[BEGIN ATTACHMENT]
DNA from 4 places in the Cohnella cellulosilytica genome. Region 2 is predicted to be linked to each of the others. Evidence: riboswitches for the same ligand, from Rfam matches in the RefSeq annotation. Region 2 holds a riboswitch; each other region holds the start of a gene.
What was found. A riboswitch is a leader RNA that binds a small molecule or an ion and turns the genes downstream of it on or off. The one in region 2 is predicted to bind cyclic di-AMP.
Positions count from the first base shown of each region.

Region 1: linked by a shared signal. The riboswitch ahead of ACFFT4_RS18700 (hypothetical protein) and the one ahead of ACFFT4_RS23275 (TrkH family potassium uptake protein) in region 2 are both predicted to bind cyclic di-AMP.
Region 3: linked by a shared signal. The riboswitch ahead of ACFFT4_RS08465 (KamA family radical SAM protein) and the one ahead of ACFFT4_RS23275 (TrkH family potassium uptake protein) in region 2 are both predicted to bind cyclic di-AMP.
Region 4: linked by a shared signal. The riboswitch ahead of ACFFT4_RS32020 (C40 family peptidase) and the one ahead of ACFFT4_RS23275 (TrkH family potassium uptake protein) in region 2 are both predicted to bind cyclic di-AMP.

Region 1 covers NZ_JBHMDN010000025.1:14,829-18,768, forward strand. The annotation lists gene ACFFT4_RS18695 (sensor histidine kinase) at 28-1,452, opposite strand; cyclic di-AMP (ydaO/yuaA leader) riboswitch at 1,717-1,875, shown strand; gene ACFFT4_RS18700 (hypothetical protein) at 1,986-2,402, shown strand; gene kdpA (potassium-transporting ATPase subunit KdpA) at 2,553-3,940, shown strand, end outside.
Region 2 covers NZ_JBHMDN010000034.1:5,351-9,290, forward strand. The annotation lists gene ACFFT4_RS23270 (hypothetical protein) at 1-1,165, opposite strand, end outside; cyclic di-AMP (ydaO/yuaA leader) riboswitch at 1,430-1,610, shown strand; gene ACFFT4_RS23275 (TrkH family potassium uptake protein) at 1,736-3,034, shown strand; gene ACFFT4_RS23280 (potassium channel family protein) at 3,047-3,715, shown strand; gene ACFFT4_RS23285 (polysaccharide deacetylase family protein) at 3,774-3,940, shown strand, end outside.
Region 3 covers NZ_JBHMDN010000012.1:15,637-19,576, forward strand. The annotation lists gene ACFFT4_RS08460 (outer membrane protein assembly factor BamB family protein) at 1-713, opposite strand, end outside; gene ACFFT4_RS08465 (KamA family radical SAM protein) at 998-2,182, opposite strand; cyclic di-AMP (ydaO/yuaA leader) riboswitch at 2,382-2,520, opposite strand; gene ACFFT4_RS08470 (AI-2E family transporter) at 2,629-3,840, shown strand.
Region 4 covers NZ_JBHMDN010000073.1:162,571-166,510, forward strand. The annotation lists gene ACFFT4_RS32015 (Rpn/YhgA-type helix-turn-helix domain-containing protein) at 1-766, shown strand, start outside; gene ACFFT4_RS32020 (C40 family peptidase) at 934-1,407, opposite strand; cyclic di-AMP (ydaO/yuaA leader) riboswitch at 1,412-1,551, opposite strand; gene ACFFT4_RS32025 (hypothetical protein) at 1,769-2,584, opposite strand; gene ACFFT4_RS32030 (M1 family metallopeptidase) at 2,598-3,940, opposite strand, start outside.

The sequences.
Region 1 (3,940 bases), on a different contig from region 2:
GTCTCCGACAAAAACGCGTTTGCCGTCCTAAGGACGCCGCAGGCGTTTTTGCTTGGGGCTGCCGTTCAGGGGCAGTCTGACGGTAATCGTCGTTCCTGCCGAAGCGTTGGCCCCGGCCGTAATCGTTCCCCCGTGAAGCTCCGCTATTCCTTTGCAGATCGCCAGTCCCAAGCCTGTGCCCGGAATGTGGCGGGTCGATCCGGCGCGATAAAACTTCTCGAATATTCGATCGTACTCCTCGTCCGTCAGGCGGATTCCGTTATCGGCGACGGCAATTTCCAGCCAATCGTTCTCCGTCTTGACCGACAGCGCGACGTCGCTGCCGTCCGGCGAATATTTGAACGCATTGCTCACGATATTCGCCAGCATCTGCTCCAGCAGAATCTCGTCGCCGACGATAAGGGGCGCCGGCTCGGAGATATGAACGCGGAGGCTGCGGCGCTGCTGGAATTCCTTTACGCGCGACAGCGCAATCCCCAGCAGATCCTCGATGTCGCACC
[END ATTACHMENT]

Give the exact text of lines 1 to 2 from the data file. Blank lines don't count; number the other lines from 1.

DNA from 4 places in the Cohnella cellulosilytica genome. Region 2 is predicted to be linked to each of the others. Evidence: riboswitches for the same ligand, from Rfam matches in the RefSeq annotation. Region 2 holds a riboswitch; each other region holds the start of a gene.
What was found. A riboswitch is a leader RNA that binds a small molecule or an ion and turns the genes downstream of it on or off. The one in region 2 is predicted to bind cyclic di-AMP.